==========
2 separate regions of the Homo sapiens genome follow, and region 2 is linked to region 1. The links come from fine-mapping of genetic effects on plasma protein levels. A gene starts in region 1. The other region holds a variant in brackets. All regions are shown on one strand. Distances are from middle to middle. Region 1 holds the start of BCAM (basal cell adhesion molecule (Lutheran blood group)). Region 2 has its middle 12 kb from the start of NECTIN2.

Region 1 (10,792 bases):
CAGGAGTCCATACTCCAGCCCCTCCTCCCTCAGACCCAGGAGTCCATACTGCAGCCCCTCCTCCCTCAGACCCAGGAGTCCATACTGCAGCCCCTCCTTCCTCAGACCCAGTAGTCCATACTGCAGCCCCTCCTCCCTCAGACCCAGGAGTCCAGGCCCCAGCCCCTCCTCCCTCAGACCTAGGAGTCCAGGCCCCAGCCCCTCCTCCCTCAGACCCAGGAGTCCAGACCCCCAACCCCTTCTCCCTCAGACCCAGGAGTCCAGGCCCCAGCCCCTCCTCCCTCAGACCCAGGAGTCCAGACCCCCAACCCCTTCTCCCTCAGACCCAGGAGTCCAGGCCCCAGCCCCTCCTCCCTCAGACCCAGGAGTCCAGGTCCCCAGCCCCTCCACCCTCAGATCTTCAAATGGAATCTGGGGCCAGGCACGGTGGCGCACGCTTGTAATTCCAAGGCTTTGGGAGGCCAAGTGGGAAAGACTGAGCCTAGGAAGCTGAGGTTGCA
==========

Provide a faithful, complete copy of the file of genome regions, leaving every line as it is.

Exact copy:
2 separate regions of the Homo sapiens genome follow, and region 2 is linked to region 1. The links come from fine-mapping of genetic effects on plasma protein levels. A gene starts in region 1. The other region holds a variant in brackets. All regions are shown on one strand. Distances are from middle to middle. Region 1 holds the start of BCAM (basal cell adhesion molecule (Lutheran blood group)). Region 2 has its middle 12 kb from the start of NECTIN2.

Region 1 (10,792 bases):
CAGGAGTCCATACTCCAGCCCCTCCTCCCTCAGACCCAGGAGTCCATACTGCAGCCCCTCCTCCCTCAGACCCAGGAGTCCATACTGCAGCCCCTCCTTCCTCAGACCCAGTAGTCCATACTGCAGCCCCTCCTCCCTCAGACCCAGGAGTCCAGGCCCCAGCCCCTCCTCCCTCAGACCTAGGAGTCCAGGCCCCAGCCCCTCCTCCCTCAGACCCAGGAGTCCAGACCCCCAACCCCTTCTCCCTCAGACCCAGGAGTCCAGGCCCCAGCCCCTCCTCCCTCAGACCCAGGAGTCCAGACCCCCAACCCCTTCTCCCTCAGACCCAGGAGTCCAGGCCCCAGCCCCTCCTCCCTCAGACCCAGGAGTCCAGGTCCCCAGCCCCTCCACCCTCAGATCTTCAAATGGAATCTGGGGCCAGGCACGGTGGCGCACGCTTGTAATTCCAAGGCTTTGGGAGGCCAAGTGGGAAAGACTGAGCCTAGGAAGCTGAGGTTGCA